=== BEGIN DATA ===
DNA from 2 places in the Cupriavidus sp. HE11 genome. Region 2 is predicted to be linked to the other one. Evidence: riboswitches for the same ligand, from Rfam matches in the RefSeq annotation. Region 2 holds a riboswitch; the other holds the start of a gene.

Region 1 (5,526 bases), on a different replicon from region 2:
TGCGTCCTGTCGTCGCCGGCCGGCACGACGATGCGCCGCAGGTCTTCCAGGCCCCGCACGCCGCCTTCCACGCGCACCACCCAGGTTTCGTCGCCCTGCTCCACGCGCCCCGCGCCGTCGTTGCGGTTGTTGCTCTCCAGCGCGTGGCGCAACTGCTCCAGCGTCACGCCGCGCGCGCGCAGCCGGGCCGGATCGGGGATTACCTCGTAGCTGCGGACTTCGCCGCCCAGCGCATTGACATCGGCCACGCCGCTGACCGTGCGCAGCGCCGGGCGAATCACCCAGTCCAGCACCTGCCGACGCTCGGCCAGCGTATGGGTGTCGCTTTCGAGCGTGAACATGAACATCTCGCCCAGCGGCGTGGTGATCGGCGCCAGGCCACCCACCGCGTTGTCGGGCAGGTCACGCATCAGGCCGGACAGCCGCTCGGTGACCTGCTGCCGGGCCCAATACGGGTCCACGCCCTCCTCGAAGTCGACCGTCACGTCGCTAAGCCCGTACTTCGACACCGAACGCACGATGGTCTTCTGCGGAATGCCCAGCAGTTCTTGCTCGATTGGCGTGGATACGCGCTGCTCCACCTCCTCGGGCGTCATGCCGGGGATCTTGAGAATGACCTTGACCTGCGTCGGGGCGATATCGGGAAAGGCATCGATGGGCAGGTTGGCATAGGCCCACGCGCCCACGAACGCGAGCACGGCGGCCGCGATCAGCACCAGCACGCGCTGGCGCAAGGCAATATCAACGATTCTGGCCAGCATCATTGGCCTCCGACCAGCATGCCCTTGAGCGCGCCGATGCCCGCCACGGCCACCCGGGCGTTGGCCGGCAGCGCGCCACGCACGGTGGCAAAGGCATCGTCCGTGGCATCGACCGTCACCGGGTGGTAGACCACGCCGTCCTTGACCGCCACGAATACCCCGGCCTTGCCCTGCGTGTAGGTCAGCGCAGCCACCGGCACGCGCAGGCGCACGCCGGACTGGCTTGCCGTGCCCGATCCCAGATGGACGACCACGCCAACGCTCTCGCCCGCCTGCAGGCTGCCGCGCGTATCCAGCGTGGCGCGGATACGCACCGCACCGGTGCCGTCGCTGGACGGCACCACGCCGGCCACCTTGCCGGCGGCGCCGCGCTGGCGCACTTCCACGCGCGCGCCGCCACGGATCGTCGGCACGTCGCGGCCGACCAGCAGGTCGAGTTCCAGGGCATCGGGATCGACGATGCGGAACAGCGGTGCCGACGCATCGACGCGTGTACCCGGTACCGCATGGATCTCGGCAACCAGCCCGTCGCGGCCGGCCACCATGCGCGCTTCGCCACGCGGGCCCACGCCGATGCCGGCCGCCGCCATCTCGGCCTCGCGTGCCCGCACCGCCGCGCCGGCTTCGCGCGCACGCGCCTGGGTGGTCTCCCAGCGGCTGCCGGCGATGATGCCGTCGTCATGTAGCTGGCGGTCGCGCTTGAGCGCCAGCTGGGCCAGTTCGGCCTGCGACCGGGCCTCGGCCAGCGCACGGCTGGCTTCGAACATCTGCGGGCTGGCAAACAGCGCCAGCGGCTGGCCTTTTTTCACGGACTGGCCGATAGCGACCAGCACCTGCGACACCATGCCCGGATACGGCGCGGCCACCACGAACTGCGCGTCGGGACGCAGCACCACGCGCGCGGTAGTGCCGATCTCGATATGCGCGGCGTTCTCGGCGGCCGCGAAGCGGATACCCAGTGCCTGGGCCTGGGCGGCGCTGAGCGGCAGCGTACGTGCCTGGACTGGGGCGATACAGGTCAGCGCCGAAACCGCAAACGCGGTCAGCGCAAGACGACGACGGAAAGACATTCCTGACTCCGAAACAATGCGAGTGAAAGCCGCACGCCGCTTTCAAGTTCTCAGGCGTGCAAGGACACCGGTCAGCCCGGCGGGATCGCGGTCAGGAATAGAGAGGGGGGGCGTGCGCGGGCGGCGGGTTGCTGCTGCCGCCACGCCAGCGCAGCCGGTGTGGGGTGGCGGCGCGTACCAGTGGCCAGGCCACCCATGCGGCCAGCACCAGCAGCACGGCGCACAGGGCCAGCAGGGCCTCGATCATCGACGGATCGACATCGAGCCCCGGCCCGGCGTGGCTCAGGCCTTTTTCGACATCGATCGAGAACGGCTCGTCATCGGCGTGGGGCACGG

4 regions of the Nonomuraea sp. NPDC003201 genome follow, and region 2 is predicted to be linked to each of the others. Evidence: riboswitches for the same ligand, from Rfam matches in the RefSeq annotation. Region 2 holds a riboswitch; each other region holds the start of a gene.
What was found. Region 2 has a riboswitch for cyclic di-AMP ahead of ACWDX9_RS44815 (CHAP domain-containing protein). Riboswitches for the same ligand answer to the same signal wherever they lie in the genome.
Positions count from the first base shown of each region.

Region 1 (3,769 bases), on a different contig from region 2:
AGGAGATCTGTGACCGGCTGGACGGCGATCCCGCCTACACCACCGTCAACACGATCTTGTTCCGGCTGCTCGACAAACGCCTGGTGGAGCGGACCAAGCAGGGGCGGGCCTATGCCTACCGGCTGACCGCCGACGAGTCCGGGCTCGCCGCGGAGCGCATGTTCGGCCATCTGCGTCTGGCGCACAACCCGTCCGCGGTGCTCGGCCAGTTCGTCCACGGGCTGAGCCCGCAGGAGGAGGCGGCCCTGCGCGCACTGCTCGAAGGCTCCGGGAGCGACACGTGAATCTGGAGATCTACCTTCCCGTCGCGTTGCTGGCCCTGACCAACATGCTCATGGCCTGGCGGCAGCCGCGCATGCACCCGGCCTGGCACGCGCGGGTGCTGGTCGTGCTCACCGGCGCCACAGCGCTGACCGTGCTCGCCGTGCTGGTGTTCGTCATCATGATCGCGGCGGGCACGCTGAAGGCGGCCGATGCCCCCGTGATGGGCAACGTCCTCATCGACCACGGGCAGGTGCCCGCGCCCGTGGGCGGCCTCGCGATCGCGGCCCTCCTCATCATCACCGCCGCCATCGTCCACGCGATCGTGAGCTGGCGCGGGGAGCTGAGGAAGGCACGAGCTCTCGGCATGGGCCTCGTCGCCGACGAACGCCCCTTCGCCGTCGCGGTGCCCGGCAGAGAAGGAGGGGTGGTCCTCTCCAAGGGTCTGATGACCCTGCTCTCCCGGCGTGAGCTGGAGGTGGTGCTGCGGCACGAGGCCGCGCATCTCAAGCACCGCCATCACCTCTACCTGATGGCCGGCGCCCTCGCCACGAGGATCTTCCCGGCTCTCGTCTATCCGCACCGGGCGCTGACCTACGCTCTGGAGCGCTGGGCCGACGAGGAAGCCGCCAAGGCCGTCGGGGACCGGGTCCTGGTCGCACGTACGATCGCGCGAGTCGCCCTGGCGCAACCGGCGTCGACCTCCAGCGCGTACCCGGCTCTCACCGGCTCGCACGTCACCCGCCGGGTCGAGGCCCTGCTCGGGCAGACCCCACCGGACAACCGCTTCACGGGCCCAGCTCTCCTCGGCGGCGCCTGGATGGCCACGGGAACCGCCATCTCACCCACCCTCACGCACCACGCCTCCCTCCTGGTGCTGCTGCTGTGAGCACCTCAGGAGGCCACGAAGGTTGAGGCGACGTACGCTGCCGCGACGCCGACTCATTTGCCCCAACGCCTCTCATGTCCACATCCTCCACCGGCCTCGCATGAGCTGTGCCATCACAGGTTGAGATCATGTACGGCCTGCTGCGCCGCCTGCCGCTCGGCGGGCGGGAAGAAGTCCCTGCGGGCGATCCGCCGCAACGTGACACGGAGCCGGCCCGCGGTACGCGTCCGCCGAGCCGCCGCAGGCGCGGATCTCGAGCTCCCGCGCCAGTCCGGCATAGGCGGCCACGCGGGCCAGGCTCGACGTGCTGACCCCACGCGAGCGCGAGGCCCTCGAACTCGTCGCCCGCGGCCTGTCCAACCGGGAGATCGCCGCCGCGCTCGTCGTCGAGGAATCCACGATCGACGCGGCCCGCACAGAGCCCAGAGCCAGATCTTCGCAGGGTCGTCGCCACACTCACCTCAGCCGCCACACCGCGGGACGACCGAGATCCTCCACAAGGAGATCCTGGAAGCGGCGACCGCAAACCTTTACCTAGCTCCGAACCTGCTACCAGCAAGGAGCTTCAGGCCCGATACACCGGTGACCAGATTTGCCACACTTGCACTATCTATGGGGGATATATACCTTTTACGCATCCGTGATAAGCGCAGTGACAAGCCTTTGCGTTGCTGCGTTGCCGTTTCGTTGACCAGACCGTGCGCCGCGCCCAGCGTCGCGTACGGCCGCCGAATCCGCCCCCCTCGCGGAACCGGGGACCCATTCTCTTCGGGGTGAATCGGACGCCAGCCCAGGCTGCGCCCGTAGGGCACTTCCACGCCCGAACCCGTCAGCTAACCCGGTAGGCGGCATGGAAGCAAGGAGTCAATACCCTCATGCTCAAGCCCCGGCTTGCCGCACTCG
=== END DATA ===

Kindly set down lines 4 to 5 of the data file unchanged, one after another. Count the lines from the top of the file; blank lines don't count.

4 regions of the Nonomuraea sp. NPDC003201 genome follow, and region 2 is predicted to be linked to each of the others. Evidence: riboswitches for the same ligand, from Rfam matches in the RefSeq annotation. Region 2 holds a riboswitch; each other region holds the start of a gene.
What was found. Region 2 has a riboswitch for cyclic di-AMP ahead of ACWDX9_RS44815 (CHAP domain-containing protein). Riboswitches for the same ligand answer to the same signal wherever they lie in the genome.